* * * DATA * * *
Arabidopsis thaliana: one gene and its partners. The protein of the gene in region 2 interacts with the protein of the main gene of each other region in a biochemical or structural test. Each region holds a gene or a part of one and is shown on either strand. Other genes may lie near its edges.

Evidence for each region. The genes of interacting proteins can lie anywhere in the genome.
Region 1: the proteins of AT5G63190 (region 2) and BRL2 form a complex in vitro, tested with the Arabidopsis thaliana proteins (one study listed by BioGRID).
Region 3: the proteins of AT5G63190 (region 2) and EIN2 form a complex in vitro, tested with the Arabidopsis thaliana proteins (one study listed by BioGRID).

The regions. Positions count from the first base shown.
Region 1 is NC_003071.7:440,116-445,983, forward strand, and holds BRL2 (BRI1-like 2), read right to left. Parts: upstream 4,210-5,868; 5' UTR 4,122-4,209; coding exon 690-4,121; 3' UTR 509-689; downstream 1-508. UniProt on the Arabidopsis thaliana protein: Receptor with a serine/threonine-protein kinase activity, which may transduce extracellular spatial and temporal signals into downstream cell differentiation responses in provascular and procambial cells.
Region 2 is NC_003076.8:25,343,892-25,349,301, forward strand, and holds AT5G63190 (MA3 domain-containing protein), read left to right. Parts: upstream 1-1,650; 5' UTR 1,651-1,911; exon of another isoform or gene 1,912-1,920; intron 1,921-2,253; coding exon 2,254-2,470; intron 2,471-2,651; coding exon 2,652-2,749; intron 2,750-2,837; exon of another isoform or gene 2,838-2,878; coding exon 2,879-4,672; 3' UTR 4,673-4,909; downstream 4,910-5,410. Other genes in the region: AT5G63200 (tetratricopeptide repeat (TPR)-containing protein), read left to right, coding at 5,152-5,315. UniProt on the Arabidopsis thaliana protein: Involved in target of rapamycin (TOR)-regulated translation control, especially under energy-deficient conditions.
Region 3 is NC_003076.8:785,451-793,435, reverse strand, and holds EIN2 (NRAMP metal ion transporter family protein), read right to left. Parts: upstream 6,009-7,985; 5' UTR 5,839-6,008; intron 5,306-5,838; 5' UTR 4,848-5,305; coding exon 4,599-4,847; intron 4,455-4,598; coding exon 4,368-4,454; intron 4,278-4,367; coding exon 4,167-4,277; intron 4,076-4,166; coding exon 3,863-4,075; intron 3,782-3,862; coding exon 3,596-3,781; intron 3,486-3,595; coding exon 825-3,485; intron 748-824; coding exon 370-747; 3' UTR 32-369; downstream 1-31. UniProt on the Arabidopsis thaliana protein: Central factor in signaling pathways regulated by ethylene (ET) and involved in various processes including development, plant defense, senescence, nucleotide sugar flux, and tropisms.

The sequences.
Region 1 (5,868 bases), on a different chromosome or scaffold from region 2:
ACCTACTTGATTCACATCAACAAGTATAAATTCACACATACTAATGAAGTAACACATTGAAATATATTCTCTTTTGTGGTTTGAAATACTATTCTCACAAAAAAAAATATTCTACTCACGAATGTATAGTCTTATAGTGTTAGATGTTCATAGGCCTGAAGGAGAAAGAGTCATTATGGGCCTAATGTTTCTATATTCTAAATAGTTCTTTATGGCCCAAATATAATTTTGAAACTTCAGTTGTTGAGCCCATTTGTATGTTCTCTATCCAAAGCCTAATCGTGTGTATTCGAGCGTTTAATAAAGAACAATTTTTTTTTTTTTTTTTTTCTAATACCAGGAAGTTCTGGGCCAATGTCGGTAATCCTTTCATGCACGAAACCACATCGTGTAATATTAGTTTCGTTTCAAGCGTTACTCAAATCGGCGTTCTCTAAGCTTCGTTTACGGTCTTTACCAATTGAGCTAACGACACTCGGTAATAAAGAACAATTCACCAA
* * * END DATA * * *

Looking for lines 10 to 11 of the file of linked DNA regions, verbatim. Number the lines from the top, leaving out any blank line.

Region 1 (5,868 bases), on a different chromosome or scaffold from region 2:
ACCTACTTGATTCACATCAACAAGTATAAATTCACACATACTAATGAAGTAACACATTGAAATATATTCTCTTTTGTGGTTTGAAATACTATTCTCACAAAAAAAAATATTCTACTCACGAATGTATAGTCTTATAGTGTTAGATGTTCATAGGCCTGAAGGAGAAAGAGTCATTATGGGCCTAATGTTTCTATATTCTAAATAGTTCTTTATGGCCCAAATATAATTTTGAAACTTCAGTTGTTGAGCCCATTTGTATGTTCTCTATCCAAAGCCTAATCGTGTGTATTCGAGCGTTTAATAAAGAACAATTTTTTTTTTTTTTTTTTTCTAATACCAGGAAGTTCTGGGCCAATGTCGGTAATCCTTTCATGCACGAAACCACATCGTGTAATATTAGTTTCGTTTCAAGCGTTACTCAAATCGGCGTTCTCTAAGCTTCGTTTACGGTCTTTACCAATTGAGCTAACGACACTCGGTAATAAAGAACAATTCACCAA